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When Worry Can Be Good

Posted on September 19, 2016 by Susan Robinson

Have you ever found yourself being consumed with thoughts of future events that may or may not even really happen? Sometimes you may experience an overwhelming feeling of anxiety, and you’re not able to think clearly and your judgment can get clouded. This worrying can lead to huge amounts of stress and pressure and it most likely is about things we have no control over or things in the future that haven’t happened yet. Worrying about things keeps you from staying in the moment and thinking in the present. It is not always worrying about the future that stifles us, but we can tend to beat ourselves up over mistakes we’ve made in the past. 

It is time to change channels, and begin to change  worrying into productive thinking. What I’m suggesting is that you can take worrying and make it useful to you. Rather than worrying about the future, begin to plan the future. Humans are created with the natural ability to plan and problem solve.  Make use of that creativity and begin to make a plan or develop a strategy and set some goals. Along the way evaluate how you are doing and what you’ve accomplished. This can actually give you a sense of empowerment and you will feel more in control of yourself and your situation. Also, if you have made mistakes in the past, don’t keep thinking about it, but look at it as an opportunity to look at lessons you can learn from it.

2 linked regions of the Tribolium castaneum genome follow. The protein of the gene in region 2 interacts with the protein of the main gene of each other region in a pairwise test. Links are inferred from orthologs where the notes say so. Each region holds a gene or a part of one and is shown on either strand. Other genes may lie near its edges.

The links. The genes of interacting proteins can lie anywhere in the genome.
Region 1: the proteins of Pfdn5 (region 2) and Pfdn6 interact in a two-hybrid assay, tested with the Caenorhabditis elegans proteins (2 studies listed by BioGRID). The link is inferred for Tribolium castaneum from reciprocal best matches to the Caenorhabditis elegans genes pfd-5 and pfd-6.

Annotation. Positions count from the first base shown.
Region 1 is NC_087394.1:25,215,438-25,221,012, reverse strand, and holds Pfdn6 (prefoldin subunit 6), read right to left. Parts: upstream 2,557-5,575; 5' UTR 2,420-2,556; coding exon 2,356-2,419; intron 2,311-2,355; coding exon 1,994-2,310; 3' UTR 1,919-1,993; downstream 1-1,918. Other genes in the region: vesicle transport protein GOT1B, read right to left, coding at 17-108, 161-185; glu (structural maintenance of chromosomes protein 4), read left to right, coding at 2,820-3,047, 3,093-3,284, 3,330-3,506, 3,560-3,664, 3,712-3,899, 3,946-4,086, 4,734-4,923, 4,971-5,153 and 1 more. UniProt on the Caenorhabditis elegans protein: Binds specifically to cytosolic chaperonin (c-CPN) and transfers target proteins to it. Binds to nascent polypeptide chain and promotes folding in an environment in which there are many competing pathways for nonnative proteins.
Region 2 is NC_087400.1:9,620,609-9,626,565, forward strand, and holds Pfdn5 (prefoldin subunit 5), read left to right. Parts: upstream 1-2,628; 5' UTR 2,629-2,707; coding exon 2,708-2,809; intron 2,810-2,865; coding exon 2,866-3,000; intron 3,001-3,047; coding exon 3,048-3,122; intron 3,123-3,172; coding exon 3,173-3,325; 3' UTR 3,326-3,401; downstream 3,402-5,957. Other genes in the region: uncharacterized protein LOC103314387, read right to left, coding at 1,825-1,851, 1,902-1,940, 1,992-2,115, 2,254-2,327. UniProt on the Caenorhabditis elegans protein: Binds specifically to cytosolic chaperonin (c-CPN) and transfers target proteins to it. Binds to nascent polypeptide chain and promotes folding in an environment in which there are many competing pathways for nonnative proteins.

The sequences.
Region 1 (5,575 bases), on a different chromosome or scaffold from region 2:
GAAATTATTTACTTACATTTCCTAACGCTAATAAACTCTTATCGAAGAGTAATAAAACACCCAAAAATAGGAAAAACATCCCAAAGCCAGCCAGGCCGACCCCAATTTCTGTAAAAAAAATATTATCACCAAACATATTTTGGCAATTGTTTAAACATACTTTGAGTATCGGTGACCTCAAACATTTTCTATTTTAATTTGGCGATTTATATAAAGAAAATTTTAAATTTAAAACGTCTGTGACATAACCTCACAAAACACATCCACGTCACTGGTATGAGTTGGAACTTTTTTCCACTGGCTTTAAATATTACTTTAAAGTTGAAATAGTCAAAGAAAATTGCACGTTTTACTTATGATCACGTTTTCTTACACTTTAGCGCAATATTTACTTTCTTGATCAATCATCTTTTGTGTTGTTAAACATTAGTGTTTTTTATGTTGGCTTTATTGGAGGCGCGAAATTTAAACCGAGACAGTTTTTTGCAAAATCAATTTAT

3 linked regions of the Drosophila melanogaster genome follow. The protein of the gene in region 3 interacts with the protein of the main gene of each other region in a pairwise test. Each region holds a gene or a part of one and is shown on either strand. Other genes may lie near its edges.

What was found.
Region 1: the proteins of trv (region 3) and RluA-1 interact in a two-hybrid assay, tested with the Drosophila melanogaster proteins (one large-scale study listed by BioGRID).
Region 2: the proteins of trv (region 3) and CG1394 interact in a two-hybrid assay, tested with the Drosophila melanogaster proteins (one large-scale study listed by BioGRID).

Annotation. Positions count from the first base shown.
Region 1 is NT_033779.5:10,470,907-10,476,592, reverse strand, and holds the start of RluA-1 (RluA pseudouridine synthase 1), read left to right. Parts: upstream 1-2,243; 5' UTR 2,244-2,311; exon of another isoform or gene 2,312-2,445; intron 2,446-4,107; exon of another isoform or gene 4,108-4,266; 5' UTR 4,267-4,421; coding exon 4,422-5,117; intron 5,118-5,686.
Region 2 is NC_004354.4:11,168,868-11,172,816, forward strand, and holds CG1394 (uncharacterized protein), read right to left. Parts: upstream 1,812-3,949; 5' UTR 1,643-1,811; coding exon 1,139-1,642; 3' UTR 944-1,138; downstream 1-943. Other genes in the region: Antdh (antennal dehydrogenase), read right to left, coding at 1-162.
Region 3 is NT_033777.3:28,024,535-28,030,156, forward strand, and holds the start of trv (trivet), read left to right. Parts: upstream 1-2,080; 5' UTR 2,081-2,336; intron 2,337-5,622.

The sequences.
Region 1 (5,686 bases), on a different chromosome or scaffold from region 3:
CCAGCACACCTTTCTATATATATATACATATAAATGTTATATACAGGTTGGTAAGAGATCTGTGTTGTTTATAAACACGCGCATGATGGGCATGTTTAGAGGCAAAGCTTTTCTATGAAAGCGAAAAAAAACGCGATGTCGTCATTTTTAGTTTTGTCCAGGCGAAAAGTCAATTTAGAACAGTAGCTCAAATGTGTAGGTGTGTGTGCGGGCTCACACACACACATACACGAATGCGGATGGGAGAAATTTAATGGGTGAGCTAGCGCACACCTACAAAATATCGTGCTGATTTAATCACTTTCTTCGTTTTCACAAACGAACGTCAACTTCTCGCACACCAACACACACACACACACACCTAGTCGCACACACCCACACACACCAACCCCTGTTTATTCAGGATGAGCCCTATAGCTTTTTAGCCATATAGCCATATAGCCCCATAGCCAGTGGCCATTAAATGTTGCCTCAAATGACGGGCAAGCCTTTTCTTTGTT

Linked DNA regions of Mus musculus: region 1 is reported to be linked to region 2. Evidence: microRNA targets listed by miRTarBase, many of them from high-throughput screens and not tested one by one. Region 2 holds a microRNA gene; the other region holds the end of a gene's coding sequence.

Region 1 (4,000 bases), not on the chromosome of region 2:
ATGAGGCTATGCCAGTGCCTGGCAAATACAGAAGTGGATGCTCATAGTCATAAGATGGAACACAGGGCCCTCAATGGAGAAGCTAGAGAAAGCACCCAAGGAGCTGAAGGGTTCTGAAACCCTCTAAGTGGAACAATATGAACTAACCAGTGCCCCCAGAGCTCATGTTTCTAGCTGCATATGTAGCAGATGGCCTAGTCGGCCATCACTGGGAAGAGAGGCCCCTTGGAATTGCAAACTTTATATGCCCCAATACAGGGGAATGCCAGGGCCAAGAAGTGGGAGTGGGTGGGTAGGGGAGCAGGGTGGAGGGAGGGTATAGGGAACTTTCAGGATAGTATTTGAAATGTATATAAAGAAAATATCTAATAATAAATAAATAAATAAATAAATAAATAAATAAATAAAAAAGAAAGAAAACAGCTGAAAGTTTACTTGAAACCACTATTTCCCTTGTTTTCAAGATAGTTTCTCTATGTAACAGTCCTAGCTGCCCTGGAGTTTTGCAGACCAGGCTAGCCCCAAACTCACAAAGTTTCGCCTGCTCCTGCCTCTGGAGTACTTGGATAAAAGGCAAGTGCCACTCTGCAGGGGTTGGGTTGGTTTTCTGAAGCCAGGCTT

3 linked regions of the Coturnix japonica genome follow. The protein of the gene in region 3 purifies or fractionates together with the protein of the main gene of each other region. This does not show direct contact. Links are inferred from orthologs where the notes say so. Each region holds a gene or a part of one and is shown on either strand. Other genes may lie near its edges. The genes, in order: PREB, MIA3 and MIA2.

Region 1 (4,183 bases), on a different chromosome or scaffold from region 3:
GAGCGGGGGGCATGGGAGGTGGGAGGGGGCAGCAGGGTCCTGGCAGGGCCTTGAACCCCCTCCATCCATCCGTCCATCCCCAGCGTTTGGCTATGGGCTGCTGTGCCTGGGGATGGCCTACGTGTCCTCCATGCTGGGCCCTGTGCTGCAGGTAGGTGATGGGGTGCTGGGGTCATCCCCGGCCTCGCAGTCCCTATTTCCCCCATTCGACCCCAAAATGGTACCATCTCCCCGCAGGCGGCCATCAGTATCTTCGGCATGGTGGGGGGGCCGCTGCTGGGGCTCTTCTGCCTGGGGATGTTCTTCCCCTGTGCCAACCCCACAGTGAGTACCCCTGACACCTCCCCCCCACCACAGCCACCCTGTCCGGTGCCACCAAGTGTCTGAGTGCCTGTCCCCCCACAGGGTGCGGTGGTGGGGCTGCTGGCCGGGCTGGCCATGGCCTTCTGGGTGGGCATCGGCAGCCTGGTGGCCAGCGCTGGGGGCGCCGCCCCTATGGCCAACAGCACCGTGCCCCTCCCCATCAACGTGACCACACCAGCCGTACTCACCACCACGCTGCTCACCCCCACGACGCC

Just know that it might not always go smoothly all the time, but you can still be confident in knowing that you are moving forward toward a goal rather than being stuck in that cycle of anxiety and worry.

Susan Robinson's picture
Susan Robinson is a co-program coordinator for “Thrive," and has been with the program since 2007. She earned a Bachelor and Master’s degrees from Southern Nazarene University and a Doctorate of Education in Health Promotion from Oklahoma State University. Prior to her time with OMES, Susan worked in higher education and taught at Southern Nazarene University, Oklahoma State University, the University of Oklahoma, the University of Central Oklahoma and Emporia State University. Susan's hobbies include singing in her church and community choirs, traveling and spending time with her daughter and grand dog, Georgi.